The landlord wants what the lease agreement refers to as "commercial silence," in return for which the monthly rental is reduced by 300 shekel per month as long as we do not contact the landlord and our postdated "head checks" clear when the landlord's attorney deposits them every month. As is standard for Israel apartment rentals, the tenant is required to pay, in addition to rent and utilities, the common building charges assessed to the landlord.
Our apartment building had a major elevator failure, necessitating costly repairs which, in turn, necessitated a supposed one-time call of 725 shekel (this is in addition to the 275 shekel per month we pay as ordinary building maintenance fee).
To be sure, we do get what we pay for. The building is well maintained, including outside landscaping.
Before we first came here, more than one friend/relative asked us why we didn't buy or rent a single family house. Had we done so, we would not have the advantage of 31 additional contributors to bear the financial load of our general building repairs (not that too many single family homes here have elevators, but they all have roofs, etc.).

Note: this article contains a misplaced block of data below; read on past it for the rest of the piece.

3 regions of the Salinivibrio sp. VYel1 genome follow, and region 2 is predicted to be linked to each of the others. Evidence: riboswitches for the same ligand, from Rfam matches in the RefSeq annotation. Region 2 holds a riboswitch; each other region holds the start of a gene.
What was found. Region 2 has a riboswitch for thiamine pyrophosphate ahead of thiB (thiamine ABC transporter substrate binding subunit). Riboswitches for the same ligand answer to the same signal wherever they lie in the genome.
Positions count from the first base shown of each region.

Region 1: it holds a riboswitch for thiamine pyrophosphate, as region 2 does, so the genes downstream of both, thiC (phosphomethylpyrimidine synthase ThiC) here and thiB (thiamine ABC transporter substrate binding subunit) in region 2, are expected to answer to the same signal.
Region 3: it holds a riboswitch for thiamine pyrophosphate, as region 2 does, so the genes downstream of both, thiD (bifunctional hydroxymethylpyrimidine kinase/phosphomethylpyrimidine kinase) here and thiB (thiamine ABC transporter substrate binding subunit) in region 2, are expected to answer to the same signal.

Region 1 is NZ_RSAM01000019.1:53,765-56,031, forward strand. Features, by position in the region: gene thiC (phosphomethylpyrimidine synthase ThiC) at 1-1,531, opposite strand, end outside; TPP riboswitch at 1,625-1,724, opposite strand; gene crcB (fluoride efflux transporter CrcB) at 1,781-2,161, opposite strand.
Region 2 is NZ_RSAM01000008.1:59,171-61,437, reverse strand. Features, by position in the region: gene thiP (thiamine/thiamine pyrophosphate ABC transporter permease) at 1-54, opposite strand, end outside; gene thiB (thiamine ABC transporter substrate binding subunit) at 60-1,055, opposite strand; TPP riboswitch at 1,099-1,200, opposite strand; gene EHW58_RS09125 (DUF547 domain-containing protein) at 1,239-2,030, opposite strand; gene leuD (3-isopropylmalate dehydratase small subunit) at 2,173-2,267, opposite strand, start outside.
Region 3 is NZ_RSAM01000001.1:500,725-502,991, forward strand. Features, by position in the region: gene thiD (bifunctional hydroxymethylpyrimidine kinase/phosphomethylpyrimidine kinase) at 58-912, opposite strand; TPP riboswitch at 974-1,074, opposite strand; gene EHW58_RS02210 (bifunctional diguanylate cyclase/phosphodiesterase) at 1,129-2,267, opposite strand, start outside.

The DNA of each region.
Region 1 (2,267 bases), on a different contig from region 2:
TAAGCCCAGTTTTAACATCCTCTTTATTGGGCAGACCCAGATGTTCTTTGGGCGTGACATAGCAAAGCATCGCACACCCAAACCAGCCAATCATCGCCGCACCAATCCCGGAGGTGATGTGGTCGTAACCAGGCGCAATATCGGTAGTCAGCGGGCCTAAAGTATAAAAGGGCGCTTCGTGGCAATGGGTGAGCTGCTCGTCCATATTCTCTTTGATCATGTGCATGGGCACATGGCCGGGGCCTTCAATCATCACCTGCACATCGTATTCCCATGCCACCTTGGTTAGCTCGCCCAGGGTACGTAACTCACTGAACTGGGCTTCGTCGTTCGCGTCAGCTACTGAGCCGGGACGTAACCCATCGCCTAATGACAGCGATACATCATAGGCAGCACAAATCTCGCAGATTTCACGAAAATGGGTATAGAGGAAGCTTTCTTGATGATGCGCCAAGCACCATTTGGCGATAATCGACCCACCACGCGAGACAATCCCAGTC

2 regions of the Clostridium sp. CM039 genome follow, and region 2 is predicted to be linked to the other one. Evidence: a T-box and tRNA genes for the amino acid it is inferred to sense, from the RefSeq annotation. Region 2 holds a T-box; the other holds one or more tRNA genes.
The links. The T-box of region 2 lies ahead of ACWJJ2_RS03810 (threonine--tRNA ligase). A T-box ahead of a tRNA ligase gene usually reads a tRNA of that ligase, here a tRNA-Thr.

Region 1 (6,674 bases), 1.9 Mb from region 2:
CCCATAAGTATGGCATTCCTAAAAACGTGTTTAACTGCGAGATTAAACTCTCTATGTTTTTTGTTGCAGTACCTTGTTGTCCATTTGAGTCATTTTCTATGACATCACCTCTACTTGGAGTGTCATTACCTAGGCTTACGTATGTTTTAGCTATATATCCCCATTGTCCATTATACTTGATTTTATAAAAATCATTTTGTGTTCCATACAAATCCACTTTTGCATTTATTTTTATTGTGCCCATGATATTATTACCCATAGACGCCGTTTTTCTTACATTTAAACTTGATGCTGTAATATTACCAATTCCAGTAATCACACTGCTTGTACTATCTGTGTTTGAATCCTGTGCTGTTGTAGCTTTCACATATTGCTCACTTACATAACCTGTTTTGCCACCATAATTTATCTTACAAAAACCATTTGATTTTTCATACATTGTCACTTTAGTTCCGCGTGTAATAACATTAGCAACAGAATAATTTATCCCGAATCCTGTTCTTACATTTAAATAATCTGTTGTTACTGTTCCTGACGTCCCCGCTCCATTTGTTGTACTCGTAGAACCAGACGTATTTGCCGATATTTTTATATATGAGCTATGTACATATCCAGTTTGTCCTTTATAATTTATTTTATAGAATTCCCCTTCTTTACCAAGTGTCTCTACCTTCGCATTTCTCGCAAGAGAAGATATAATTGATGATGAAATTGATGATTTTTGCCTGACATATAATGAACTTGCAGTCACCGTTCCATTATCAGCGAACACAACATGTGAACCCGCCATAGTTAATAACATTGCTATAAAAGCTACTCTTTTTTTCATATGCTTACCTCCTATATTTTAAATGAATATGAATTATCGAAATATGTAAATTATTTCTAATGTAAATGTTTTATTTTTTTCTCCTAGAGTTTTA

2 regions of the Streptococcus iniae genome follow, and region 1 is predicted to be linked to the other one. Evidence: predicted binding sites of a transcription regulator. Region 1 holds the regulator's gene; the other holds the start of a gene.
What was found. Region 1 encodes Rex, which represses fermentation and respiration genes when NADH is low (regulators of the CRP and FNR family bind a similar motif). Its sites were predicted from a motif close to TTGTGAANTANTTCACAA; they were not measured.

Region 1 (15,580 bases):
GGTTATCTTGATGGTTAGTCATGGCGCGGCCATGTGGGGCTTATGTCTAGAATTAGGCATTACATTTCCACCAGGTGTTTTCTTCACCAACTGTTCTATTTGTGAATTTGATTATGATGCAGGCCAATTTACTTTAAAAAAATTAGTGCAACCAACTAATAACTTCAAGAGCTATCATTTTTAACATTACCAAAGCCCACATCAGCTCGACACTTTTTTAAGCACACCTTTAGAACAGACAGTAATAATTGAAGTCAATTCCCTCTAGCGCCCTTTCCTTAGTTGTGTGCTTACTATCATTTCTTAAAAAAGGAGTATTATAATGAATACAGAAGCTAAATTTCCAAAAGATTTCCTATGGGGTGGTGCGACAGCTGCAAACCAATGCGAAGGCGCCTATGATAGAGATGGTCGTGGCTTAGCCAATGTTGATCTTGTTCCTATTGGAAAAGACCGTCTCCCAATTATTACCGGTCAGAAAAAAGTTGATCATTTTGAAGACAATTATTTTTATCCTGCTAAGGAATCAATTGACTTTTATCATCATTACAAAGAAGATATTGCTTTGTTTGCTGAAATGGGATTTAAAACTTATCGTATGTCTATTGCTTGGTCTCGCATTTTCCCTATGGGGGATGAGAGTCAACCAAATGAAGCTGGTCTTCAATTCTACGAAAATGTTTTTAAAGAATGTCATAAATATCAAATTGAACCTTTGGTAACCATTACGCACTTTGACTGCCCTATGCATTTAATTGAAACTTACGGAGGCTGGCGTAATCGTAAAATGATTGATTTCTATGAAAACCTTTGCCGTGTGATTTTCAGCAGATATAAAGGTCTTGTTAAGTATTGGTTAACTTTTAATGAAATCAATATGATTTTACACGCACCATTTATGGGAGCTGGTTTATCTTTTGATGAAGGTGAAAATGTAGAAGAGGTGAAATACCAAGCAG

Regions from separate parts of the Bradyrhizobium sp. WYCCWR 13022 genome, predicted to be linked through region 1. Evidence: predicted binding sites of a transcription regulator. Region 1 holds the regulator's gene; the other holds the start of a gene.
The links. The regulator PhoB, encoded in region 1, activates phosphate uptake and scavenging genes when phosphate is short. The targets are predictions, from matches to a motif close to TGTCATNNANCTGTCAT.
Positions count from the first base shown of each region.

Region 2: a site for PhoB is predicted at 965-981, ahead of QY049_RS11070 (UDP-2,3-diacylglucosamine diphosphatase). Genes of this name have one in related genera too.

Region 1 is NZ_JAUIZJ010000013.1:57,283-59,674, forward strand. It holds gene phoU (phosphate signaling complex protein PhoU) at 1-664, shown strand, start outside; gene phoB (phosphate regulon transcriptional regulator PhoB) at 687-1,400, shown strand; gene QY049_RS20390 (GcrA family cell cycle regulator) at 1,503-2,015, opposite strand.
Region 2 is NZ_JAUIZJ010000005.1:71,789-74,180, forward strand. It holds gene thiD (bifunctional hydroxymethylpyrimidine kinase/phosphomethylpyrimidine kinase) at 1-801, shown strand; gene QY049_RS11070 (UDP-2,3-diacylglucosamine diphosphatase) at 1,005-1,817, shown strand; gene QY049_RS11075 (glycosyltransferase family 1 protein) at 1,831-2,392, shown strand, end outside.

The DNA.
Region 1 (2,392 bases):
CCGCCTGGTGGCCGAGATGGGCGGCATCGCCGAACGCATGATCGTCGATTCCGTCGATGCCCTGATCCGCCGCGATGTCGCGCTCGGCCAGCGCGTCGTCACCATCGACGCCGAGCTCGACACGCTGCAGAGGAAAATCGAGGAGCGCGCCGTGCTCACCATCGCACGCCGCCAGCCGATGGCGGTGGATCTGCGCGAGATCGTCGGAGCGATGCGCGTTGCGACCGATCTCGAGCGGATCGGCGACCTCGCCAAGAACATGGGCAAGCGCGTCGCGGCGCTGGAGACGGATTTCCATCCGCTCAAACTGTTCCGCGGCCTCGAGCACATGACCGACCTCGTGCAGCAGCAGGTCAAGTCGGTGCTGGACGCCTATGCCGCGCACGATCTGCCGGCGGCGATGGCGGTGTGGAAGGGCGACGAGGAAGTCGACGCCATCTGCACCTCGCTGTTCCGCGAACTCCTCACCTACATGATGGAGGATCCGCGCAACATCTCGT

Last evening, I learned that the building superintendent has engaged counsel (who lives in the building down the street) to try to recover what is now being spent to fix the elevator. Whatever is recovered will be returned to the tenants, whether in cash or as a credit against future monthly maintenance fees. The new counsel informs me that our chances of some sort of recovery look quite promising.
I write this post as the story from Belgium is still unfolding. It will not have anything resembling a happy ending. There are all types of paybacks involved here, not the least of which is that to the excesses of King Leopold, but neither is the Europeans' welcome of the "refugee" jihadist invaders.
The events in Belgium, and what is now happening in Europe, are the natural and logical result of Europe's own follies. The Europeans still can't directly acknowledge what is happening, and cannot learn from their past mistakes. They have persisted in condemning and denigrating Israel in order to curry favor with the Muslim invaders. This tactic has long been counterproductive.
The Jewish people are the canaries in the mineshaft. The world should have listened to Israel years ago, instead of directing its energies towards Israel-bashing. There now is hell to be paid for the past inattention and scoffing.